As of June, an estimated 5.6 million renters owed a total of $24 billion in back rent, according to Mark Zandi, an economist at Moody’s Analytics. In theory, there should be plenty of money available to pay off qualified tenants’ rent debt. But states and localities have struggled to get the funding out. They had to build rent-relief distribution programs from scratch and manage onerous application requirements.

Because of those delays, some states have chosen to give tenants more time to receive rent relief before resuming evictions. In California, Gov. Gavin Newsom and lawmakers extended the eviction moratorium through Sept. 30. Other states, including Oregon and Nevada, have temporarily barred evictions from moving forward against tenants who have applied for aid. Why didn’t Congress or the Biden administration pursue these logical, humane approaches?

The Supreme Court decided at the end of June that the Biden administration could not simply extend the moratorium. Congress would need to pass legislation. Despite the looming July 31 deadline, neither Congress nor the Biden administration showed any real urgency to act until late last week. A last-minute scramble by Democrats to delay evictions a couple more months fell apart and the moratorium expired.

Landlord groups have been pressuring Congress and the Biden administration to let the moratorium expire. There’s an understandable frustration. Property owners have been forced to forgo payments for more than a year, and mom-and-pop landlords have been hit especially hard. In an ideal world of government efficiency, those landlords would already have relief in hand and rent debt erased.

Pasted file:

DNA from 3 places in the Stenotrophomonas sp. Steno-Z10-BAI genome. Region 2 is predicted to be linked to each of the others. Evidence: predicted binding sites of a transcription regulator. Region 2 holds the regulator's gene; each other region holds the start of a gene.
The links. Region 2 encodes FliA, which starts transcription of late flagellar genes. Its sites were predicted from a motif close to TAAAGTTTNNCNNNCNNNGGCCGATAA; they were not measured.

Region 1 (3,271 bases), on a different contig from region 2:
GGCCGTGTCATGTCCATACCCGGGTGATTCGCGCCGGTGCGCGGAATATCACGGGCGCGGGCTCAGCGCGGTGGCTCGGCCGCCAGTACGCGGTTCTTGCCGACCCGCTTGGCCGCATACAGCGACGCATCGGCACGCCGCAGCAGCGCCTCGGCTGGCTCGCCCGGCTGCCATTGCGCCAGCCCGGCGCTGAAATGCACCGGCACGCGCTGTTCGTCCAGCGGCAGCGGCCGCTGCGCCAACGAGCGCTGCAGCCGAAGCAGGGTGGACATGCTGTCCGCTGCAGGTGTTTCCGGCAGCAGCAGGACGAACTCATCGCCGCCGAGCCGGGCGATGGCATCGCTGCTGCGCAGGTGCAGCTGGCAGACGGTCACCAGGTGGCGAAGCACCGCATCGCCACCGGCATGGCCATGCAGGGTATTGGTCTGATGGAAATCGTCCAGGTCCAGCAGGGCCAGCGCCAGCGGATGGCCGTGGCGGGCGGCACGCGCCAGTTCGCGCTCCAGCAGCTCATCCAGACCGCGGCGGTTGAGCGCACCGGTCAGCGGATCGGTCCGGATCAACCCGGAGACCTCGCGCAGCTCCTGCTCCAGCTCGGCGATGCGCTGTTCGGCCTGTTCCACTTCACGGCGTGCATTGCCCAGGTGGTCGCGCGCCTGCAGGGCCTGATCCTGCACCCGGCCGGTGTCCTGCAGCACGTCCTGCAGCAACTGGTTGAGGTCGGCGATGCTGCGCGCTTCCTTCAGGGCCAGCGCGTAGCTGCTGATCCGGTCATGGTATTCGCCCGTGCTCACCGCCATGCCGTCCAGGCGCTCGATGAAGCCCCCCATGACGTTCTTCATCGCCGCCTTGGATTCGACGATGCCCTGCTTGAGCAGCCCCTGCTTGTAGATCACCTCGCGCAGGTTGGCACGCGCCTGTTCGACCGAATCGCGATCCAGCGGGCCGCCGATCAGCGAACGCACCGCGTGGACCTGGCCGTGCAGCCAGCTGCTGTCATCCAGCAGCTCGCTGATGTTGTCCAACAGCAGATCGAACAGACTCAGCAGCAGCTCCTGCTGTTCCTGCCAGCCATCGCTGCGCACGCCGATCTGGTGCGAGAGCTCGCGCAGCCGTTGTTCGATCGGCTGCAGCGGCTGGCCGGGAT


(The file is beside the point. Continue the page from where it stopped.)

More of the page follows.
This is just the kind of pain that lawmakers intended to prevent when they passed the rent relief programs. By allowing the national eviction moratorium to expire, Congress and the Biden administration gutted their own good intentions.

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The Epic Trailer Of ‘ Money Heist 5’ Will Prepare You For The Final Journey With The Crew

The Washington Post 02 August, 2021 - 09:46am

As we know that Sierra finds out the hiding spot of the Professor and a face-to-face interaction is due, one can only hope that like every other time, our beloved Professor has a back up plan for the heist to continue. We see a lot of blood baths happening, Berlin hugging a mysterious human, Tokyo snuggling up to another lover and more little pieces of puzzle are scattered around in the trailer. While the trailer is in Spanish, it leaves you with enough scope for guess work to begin. As per the official synopsis, “The gang has been shut in the Bank of Spain for over 100 hours. They have managed to rescue Lisbon, but their darkest moment is upon them after losing one of their own. The Professor has been captured by Sierra and, for the first time, doesn’t have an escape plan. Just when it seems like nothing else could go wrong, an enemy comes on the scene that is much more powerful than any they’ve faced: the army. The end of the greatest heist in history is approaching, and what began as a robbery will turn into a war.”

The visuals are aesthetic like always and as the clock has been ticked off, we simply cannot wait for 3rd September to come sooner so we finally get to witness this epic heist one more time.  What are your favourite theories and guess work? Share with us in the comment section below!